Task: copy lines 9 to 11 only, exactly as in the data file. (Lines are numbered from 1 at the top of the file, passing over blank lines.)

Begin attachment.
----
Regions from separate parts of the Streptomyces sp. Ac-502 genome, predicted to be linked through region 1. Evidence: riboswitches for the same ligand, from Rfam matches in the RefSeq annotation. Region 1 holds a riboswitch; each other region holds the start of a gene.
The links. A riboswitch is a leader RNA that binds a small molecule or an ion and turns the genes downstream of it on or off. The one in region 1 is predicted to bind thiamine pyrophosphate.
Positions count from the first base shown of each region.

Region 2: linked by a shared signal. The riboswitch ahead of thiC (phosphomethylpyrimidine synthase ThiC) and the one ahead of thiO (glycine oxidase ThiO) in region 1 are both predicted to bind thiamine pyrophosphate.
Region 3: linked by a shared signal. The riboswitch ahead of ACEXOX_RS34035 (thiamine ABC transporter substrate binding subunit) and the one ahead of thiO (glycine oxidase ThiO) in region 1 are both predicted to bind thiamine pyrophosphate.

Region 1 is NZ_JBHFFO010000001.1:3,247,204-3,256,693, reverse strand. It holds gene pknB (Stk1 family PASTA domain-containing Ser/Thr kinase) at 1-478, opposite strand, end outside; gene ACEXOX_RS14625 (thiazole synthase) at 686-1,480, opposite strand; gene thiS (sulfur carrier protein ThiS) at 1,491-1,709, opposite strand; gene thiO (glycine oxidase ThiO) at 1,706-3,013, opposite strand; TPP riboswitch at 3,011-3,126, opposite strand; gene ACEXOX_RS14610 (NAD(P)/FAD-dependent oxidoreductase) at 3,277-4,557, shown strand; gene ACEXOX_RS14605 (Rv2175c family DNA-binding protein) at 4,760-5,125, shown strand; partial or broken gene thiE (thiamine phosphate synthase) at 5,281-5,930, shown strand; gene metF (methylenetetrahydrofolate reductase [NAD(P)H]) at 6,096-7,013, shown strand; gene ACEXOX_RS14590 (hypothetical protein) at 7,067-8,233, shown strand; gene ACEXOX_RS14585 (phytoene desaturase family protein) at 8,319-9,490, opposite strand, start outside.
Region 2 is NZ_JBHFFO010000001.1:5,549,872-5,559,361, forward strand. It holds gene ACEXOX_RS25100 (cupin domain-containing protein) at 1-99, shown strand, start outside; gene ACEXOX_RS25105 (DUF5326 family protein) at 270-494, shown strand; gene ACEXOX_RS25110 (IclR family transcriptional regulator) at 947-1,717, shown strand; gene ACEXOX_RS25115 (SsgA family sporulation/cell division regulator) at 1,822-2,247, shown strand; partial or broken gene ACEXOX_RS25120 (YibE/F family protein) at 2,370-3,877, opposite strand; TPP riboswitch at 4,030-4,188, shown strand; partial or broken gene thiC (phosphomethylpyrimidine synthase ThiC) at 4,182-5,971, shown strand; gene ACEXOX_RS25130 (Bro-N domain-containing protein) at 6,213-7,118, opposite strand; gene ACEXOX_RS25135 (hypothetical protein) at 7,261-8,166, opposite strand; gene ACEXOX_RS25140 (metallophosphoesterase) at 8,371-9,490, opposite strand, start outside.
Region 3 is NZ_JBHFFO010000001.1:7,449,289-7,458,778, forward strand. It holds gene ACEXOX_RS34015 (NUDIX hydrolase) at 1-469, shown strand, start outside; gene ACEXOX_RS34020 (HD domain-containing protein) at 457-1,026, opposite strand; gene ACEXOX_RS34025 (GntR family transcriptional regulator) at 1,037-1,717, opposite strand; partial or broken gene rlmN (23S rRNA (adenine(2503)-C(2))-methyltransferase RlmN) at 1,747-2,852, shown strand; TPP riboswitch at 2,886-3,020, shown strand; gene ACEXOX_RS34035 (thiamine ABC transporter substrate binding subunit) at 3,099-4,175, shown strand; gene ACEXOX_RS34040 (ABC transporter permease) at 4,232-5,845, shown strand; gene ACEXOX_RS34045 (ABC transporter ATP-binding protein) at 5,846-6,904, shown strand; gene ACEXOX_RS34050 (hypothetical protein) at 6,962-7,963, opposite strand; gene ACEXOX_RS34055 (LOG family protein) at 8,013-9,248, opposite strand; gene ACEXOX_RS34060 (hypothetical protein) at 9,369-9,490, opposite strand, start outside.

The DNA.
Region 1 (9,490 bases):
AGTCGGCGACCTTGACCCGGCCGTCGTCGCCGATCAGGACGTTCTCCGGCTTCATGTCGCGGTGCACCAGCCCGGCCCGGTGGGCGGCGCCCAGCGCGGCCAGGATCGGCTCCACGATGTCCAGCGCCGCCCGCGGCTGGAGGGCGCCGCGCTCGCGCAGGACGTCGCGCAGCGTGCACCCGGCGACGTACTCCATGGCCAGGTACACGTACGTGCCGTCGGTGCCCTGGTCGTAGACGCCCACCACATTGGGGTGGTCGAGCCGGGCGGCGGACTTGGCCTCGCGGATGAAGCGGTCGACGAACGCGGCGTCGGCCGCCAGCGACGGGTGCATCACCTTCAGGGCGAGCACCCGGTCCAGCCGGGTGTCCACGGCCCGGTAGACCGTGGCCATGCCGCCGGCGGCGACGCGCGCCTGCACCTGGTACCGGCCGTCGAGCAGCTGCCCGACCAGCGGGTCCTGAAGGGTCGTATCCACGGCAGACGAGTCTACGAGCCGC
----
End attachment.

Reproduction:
The DNA.
Region 1 (9,490 bases):
AGTCGGCGACCTTGACCCGGCCGTCGTCGCCGATCAGGACGTTCTCCGGCTTCATGTCGCGGTGCACCAGCCCGGCCCGGTGGGCGGCGCCCAGCGCGGCCAGGATCGGCTCCACGATGTCCAGCGCCGCCCGCGGCTGGAGGGCGCCGCGCTCGCGCAGGACGTCGCGCAGCGTGCACCCGGCGACGTACTCCATGGCCAGGTACACGTACGTGCCGTCGGTGCCCTGGTCGTAGACGCCCACCACATTGGGGTGGTCGAGCCGGGCGGCGGACTTGGCCTCGCGGATGAAGCGGTCGACGAACGCGGCGTCGGCCGCCAGCGACGGGTGCATCACCTTCAGGGCGAGCACCCGGTCCAGCCGGGTGTCCACGGCCCGGTAGACCGTGGCCATGCCGCCGGCGGCGACGCGCGCCTGCACCTGGTACCGGCCGTCGAGCAGCTGCCCGACCAGCGGGTCCTGAAGGGTCGTATCCACGGCAGACGAGTCTACGAGCCGC